In a recent judgment [K.A. and Others v Belgium (C-82/16)], the European Court of Justice, confirms settled case-law and brings more clarity on (derived) residence rights of family members of “static EU citizens”.
The case in the main proceedings
The cases at issue concern EU citizens who have never exercised their rights to freedom of movement (“static EU citizens), and their family members, third-country nationals, who have lodged applications for family reunification. The applications were not examined by the Immigration Office, because the third-country nationals concerned are subject to an entry ban which is both valid and final, and the applications have not been lodged from outside the territory of the European Union.
Questions referred for a preliminary ruling
The request for a preliminary ruling made by the Council for asylum and immigration proceedings, concerns the interpretation of Article 20 TFEU, Articles 7 and 24 of the Charter of Fundamental Rights of the European Union and Articles 5 and 11 of Directive 2008/115/EC on common standards and procedures in Member States for returning illegally staying third-country nationals.
Judgment of the Court (Grand Chamber)
The ECJ strengthens the limits imposed on Member States in interpreting the key factor of the “substance of the rights” test determines derived rights of residence.
The key factor of the “substance of the rights” test and serves to limit its scope, is whether the decision not to grant the right of residence, would compel the EU national to leave the EU as a whole [McCarthy (2011)].
1 Article 20 TFEU -overriding value
The ECJ emphasises the overriding value of Article 20 TFEU.
Referring to settled case-law, the ECJ recalls that Article 20 TFEU precludes national measures, such as decisions refusing a right of residence to family members of Union citizens, which have the effect of depriving the latter of the genuine enjoyment of the substance of the rights conferred by virtue of their status.
In context, criteria such as the time when the relationship of dependency comes into being, the existence of an entry ban and whether the entry ban is final, the reasons for the entry ban, are irrelevant (unless the person concerned represents a genuine, present, and sufficiently serious threat to public policy).
Lastly, as a matter of principle, the right of residence in the host Member State, accorded by Article 20 TFEU to a third-country national who is a family member of a Union citizen:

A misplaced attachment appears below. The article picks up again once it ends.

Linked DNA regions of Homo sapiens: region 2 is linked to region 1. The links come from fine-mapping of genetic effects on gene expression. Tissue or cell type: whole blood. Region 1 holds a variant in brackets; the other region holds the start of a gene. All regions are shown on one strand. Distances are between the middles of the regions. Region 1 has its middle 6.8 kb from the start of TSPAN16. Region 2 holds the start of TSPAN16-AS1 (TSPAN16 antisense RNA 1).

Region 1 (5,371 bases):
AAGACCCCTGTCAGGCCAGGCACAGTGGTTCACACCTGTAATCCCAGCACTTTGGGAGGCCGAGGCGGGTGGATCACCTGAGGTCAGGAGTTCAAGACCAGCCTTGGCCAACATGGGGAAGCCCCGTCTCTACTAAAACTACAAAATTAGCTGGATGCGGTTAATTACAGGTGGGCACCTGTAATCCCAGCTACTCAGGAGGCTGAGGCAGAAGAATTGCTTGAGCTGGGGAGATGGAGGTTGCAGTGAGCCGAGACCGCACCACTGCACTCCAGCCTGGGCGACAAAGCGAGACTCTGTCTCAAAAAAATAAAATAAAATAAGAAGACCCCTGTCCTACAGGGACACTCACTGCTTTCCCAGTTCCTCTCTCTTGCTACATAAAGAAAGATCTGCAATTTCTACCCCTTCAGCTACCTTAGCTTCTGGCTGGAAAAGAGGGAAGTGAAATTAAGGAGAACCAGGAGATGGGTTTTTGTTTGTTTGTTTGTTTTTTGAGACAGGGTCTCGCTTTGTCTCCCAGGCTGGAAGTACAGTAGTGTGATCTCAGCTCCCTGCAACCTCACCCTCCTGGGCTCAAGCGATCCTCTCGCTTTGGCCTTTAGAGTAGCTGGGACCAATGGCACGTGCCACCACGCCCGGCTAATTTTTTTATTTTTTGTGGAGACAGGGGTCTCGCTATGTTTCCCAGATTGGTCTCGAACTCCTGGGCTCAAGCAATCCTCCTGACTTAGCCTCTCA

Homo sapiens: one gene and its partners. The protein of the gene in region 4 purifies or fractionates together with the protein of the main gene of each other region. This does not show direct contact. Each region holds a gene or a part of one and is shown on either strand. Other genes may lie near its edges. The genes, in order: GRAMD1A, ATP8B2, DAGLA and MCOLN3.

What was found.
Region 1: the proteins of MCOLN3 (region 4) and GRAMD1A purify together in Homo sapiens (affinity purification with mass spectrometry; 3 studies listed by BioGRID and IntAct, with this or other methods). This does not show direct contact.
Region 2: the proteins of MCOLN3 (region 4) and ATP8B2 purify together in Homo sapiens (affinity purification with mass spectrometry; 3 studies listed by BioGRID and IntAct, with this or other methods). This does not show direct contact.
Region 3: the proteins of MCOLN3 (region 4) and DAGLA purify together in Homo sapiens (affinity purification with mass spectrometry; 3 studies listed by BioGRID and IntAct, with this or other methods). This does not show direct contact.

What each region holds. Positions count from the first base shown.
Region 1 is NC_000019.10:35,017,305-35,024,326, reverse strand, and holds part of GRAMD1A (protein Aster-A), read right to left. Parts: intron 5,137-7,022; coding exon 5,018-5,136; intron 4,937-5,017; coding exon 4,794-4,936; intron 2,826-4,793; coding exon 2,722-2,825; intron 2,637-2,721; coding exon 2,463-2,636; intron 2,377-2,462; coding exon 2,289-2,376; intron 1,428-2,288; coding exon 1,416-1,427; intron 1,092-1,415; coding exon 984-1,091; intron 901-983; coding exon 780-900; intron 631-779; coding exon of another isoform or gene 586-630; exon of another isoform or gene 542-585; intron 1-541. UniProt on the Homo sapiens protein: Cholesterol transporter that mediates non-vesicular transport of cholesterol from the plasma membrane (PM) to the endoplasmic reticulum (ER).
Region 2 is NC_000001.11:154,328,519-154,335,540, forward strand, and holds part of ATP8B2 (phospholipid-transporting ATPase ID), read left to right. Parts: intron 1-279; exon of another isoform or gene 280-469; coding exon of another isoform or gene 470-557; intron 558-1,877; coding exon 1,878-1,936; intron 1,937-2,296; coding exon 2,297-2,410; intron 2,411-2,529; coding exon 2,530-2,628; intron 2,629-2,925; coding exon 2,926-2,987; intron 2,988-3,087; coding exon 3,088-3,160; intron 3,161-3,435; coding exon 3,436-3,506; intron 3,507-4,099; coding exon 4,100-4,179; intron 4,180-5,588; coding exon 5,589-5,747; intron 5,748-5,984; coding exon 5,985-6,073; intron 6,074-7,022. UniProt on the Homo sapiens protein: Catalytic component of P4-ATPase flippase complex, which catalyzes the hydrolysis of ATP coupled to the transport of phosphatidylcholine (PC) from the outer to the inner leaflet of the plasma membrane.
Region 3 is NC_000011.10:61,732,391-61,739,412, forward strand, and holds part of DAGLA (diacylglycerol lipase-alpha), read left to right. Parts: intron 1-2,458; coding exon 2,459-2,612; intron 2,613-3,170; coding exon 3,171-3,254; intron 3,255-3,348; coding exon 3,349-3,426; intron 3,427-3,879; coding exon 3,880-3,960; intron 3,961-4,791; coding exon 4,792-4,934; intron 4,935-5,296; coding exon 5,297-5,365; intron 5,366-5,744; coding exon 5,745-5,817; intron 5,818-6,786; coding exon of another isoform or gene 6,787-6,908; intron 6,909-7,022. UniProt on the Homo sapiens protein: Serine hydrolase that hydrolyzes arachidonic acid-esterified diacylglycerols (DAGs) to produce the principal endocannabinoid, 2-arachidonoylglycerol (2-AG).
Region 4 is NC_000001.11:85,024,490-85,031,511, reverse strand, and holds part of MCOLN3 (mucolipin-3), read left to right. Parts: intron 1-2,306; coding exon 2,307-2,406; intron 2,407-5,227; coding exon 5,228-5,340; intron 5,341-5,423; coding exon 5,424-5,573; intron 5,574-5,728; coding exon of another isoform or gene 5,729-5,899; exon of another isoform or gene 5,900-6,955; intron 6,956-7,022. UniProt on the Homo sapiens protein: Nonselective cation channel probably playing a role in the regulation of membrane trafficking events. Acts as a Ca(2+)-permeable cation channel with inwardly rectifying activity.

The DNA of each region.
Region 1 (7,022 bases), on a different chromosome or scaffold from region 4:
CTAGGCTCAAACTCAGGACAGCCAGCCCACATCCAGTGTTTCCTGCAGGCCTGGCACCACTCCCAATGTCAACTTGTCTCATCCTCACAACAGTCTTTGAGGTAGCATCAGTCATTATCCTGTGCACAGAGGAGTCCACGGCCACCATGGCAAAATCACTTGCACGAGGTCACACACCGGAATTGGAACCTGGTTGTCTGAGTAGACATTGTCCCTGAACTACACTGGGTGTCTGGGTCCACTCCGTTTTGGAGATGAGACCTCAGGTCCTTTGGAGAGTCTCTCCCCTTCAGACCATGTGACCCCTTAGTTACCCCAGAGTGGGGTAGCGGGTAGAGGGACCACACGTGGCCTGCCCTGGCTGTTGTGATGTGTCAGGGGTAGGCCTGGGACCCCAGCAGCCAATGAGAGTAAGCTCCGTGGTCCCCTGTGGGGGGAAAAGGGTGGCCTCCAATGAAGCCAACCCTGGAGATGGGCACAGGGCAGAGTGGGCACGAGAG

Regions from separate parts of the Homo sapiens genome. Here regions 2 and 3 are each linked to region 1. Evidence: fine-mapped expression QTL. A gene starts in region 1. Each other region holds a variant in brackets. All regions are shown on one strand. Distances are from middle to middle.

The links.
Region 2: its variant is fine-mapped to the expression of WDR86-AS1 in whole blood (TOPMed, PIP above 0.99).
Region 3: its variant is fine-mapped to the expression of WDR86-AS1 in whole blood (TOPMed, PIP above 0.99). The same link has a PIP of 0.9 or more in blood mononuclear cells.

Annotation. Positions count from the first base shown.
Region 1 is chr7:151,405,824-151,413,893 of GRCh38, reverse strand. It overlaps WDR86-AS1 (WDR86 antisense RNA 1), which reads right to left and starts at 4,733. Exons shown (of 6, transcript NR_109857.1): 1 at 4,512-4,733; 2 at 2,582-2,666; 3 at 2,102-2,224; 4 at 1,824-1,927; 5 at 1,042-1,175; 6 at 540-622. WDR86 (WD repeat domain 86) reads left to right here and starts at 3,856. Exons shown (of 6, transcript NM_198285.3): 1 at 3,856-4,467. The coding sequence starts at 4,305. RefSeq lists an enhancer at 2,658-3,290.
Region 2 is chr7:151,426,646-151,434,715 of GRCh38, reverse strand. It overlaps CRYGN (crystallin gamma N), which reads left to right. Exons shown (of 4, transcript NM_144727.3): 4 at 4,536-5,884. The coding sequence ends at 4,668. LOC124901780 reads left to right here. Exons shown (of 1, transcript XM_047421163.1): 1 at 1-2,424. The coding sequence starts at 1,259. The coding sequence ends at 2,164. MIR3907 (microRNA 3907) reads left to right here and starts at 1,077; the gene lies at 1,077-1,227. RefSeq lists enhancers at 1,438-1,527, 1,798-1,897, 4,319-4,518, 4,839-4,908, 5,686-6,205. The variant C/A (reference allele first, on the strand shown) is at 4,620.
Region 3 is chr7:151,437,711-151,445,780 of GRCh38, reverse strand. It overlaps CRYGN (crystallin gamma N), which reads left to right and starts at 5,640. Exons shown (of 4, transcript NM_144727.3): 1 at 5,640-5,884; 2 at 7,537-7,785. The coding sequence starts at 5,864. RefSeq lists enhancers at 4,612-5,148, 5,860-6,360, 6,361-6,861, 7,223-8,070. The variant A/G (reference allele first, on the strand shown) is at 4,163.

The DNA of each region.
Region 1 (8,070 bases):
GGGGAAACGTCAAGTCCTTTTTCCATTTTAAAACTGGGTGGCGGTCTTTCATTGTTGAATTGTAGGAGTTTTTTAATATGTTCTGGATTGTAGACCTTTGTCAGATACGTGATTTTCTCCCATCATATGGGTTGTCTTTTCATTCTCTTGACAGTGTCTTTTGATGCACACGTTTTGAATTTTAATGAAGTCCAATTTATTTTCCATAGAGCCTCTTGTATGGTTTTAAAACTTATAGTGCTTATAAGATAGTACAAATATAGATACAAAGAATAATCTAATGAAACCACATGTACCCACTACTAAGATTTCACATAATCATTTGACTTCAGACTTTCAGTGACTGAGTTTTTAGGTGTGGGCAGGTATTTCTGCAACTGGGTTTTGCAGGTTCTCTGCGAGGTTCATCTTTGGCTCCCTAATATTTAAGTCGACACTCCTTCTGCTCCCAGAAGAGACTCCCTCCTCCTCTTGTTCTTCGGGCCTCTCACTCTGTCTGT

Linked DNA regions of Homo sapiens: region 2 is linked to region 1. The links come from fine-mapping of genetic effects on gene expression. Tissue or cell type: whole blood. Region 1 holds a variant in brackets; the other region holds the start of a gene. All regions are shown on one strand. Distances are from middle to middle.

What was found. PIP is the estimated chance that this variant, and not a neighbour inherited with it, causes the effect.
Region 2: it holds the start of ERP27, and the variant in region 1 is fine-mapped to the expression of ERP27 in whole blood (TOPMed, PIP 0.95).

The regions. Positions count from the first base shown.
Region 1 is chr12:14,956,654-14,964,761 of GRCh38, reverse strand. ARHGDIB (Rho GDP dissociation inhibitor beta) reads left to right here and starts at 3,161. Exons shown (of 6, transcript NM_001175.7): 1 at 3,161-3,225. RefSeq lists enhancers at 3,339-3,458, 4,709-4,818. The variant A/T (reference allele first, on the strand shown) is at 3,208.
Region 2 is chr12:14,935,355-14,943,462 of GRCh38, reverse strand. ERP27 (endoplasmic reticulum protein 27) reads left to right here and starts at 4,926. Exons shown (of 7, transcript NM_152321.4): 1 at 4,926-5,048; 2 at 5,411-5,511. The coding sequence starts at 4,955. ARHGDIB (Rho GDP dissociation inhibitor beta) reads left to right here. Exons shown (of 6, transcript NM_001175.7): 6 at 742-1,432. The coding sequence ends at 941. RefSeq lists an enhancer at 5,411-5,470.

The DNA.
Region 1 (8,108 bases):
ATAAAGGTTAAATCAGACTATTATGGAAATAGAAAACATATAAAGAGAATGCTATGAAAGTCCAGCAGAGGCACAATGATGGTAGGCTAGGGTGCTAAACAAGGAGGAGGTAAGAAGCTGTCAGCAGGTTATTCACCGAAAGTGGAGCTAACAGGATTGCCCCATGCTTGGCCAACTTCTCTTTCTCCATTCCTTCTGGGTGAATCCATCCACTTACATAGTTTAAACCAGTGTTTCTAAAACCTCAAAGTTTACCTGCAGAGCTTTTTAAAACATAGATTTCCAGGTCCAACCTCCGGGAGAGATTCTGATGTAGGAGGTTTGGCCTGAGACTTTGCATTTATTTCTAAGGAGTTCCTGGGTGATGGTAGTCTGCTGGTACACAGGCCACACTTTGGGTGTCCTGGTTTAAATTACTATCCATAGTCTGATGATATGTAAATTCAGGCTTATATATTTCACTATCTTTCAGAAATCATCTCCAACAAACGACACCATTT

· 1 does not presuppose that the third-country national already has some other right of residence in the territory of the Member State concerned.
· 2 the benefit of that right of residence must be accorded to a third-country national from the moment when the relationship of dependency to the Union citizen comes into being, and for as long as that relationship lasts.
2 The existence of a relationship of dependency capable of justifying a derived right of residence under Article 20 TFEU
Summarising settled case-law, the ECJ provides for a test of dependency, interpreting the “substance of the rights” test. Such a dependency must be “capable of justifying a derived right of residence under Article 20 TFEU”:
· where the Union citizen is an adult, only exceptional circumstances shall be considered, justifying that “any form of separation of the individual concerned from the member of his family on whom he is dependent is not possible”.
· where the Union citizen is a minor, all the specific circumstances must be considered in the best interests of the child, including the age, the physical and emotional development, the extent of his emotional ties to each of his parents, and the risks which separation from the third-country national parent might entail for that child’s equilibrium. “The existence of a family link with that third-country national, whether natural or legal, is not sufficient, and cohabitation with that third-country national is not necessary, in order to establish such a relationship of dependency”.
Only if the “test of dependency” justifies derived right of residence, a decision not to grant such a right, is deemed to compel the EU national to leave the EU as a whole (“substance of the rights” test).
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